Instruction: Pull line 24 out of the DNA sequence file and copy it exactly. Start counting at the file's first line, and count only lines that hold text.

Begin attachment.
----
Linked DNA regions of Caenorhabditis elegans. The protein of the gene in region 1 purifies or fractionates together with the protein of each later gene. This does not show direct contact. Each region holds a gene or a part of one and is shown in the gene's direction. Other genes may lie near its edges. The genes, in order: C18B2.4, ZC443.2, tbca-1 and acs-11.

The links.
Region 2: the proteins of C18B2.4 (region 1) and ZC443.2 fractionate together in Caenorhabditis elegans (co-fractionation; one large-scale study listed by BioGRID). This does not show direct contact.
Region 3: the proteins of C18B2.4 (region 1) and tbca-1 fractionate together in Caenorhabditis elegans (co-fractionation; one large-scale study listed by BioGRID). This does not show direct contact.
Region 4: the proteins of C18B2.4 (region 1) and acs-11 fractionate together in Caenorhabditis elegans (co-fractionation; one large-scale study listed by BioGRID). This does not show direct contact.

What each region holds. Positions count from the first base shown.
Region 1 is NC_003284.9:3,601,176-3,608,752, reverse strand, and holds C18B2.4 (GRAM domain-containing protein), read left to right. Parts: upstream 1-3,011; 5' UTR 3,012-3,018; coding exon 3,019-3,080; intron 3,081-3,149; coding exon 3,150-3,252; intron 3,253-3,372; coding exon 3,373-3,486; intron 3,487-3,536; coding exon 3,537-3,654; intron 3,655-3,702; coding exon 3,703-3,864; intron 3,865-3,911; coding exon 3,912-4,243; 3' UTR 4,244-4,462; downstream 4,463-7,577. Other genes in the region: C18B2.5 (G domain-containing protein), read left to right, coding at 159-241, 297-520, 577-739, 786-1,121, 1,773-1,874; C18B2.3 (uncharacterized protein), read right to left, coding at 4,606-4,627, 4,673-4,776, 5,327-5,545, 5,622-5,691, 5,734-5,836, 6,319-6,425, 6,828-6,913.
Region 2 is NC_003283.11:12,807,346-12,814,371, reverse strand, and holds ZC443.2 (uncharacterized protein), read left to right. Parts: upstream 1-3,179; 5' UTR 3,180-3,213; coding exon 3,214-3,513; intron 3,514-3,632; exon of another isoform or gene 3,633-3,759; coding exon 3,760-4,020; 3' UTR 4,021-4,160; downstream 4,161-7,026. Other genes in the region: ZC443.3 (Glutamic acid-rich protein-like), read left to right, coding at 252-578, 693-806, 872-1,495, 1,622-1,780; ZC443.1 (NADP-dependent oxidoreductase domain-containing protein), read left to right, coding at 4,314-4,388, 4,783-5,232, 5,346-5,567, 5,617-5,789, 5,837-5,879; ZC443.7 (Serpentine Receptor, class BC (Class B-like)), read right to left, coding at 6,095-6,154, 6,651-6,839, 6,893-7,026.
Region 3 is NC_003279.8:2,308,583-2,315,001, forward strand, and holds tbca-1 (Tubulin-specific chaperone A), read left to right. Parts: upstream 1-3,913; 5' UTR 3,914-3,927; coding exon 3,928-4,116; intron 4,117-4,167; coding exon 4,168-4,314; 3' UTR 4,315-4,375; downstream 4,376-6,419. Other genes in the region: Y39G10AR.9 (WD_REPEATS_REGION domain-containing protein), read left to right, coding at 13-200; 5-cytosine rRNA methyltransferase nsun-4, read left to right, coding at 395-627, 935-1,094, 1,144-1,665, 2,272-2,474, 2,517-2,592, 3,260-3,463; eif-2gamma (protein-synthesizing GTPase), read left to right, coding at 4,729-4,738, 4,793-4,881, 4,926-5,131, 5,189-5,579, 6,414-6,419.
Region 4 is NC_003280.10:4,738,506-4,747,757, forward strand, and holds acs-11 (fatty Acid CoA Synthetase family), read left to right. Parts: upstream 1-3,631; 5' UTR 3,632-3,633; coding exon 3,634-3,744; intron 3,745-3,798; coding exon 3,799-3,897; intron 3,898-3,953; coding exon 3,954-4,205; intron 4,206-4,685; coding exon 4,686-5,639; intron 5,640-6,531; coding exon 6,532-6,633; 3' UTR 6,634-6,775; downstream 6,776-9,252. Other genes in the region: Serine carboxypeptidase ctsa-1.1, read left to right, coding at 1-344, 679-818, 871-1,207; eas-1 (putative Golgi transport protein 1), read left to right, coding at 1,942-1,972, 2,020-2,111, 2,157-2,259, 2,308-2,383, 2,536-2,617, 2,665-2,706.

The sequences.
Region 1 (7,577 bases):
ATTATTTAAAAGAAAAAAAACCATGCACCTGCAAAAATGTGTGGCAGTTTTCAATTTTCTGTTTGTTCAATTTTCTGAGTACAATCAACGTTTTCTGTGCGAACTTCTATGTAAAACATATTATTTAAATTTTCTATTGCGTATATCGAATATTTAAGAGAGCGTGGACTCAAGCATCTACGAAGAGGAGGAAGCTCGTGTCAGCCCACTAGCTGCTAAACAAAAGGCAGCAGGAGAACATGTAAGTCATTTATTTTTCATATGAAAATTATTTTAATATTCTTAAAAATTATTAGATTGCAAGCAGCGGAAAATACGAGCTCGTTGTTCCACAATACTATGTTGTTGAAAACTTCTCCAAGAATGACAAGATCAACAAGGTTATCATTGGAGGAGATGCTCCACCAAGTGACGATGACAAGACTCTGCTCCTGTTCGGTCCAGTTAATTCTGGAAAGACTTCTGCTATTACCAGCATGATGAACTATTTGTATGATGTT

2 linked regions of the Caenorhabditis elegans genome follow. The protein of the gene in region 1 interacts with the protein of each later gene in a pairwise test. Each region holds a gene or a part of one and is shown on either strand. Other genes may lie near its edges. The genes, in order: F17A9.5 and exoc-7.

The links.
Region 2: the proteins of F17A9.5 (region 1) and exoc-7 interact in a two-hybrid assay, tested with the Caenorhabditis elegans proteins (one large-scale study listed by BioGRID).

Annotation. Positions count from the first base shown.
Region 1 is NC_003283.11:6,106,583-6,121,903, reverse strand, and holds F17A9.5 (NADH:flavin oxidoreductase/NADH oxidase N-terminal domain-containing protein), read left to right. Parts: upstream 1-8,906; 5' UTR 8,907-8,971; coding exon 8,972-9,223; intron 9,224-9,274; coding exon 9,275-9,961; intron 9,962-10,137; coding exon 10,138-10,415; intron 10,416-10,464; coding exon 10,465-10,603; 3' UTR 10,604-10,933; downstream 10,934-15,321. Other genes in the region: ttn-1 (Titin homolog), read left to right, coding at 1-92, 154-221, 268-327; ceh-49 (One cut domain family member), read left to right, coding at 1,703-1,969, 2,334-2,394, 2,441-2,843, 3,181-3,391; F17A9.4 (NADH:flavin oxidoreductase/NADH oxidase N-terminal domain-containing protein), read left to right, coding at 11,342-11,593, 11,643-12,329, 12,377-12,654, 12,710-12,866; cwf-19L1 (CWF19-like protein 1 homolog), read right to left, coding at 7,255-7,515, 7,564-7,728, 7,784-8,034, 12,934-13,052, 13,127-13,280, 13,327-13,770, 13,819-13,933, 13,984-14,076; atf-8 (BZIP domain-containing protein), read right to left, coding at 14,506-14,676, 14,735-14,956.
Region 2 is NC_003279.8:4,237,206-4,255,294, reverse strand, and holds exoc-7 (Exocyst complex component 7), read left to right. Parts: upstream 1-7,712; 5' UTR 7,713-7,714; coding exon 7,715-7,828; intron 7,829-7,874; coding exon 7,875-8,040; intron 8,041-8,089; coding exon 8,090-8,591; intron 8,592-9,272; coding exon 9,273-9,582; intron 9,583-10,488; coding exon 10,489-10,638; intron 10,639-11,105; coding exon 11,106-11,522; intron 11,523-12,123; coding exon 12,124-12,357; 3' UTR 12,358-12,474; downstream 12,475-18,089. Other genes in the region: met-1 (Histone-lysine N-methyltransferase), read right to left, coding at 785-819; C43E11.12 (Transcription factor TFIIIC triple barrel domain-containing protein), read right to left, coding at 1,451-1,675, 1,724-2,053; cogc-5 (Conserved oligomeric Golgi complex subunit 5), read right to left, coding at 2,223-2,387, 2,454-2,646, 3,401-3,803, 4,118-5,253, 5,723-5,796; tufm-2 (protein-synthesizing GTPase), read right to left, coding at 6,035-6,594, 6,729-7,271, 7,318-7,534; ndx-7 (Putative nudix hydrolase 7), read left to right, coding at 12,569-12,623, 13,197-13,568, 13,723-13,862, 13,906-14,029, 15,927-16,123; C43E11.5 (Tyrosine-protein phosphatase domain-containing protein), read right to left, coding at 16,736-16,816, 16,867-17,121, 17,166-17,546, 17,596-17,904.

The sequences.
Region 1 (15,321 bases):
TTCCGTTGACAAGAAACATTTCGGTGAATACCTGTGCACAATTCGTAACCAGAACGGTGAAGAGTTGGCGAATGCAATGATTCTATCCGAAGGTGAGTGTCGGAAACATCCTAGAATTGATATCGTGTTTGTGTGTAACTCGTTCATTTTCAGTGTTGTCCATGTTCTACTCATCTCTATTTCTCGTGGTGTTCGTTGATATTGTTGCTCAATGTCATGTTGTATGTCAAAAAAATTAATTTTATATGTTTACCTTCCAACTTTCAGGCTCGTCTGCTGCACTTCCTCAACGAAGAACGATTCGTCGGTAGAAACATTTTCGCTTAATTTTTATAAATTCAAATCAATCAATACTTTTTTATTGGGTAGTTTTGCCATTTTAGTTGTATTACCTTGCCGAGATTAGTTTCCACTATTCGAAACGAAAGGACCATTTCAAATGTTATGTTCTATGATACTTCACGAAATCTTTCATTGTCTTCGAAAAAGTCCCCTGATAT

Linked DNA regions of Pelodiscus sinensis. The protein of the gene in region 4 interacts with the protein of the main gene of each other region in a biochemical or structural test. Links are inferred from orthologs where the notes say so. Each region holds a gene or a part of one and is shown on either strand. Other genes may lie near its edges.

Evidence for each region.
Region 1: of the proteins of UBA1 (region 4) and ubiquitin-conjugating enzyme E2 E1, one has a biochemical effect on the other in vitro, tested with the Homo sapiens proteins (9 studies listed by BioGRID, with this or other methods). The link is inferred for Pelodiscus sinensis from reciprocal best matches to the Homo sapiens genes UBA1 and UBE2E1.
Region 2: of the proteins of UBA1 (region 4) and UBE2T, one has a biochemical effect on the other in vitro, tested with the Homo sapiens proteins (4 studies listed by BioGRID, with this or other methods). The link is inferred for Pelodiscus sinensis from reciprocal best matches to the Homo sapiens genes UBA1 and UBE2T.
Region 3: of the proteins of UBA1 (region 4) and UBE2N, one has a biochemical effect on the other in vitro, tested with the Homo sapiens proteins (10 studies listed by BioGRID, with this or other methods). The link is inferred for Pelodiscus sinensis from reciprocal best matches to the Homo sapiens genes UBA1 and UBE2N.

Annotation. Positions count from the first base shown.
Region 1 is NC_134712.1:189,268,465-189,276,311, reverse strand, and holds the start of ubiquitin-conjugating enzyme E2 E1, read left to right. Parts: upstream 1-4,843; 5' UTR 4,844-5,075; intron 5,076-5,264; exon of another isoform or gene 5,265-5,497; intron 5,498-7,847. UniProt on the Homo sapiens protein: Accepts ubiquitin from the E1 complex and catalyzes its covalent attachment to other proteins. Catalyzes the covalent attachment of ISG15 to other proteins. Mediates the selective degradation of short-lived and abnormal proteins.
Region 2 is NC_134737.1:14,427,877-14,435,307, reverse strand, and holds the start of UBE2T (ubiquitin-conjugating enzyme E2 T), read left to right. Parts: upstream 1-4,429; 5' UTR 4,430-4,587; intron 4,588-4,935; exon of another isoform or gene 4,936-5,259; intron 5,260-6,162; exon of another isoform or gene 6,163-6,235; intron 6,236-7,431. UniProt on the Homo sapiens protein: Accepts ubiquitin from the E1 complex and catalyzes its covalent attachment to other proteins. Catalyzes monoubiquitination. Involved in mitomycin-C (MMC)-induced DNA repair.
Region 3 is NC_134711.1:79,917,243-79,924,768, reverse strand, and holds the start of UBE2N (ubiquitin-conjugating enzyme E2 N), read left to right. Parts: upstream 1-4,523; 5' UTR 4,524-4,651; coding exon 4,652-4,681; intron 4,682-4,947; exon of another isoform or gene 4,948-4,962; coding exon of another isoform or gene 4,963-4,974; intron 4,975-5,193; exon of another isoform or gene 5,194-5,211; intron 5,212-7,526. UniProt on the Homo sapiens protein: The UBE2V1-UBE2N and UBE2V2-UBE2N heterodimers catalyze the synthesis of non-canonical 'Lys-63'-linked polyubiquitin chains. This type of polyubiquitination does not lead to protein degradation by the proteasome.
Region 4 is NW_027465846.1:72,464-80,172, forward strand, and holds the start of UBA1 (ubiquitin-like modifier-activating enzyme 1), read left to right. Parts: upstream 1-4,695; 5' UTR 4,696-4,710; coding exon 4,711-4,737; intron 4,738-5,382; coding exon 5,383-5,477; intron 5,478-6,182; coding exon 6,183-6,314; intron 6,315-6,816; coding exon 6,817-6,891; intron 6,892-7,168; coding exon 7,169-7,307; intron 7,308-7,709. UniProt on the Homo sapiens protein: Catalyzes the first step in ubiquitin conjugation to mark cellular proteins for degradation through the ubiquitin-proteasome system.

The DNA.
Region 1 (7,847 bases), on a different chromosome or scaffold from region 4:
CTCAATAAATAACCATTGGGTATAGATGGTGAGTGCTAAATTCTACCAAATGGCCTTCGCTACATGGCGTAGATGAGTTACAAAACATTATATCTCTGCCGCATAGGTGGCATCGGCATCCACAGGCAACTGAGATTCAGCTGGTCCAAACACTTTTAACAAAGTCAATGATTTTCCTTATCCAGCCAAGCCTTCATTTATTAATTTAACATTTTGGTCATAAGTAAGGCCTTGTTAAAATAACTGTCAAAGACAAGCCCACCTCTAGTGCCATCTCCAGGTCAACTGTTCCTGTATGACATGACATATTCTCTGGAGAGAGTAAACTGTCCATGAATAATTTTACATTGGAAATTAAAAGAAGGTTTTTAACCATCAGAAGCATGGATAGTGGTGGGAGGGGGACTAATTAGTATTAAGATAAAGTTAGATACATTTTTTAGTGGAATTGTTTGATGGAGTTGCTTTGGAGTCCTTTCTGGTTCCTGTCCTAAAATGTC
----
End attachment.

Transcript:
Evidence for each region.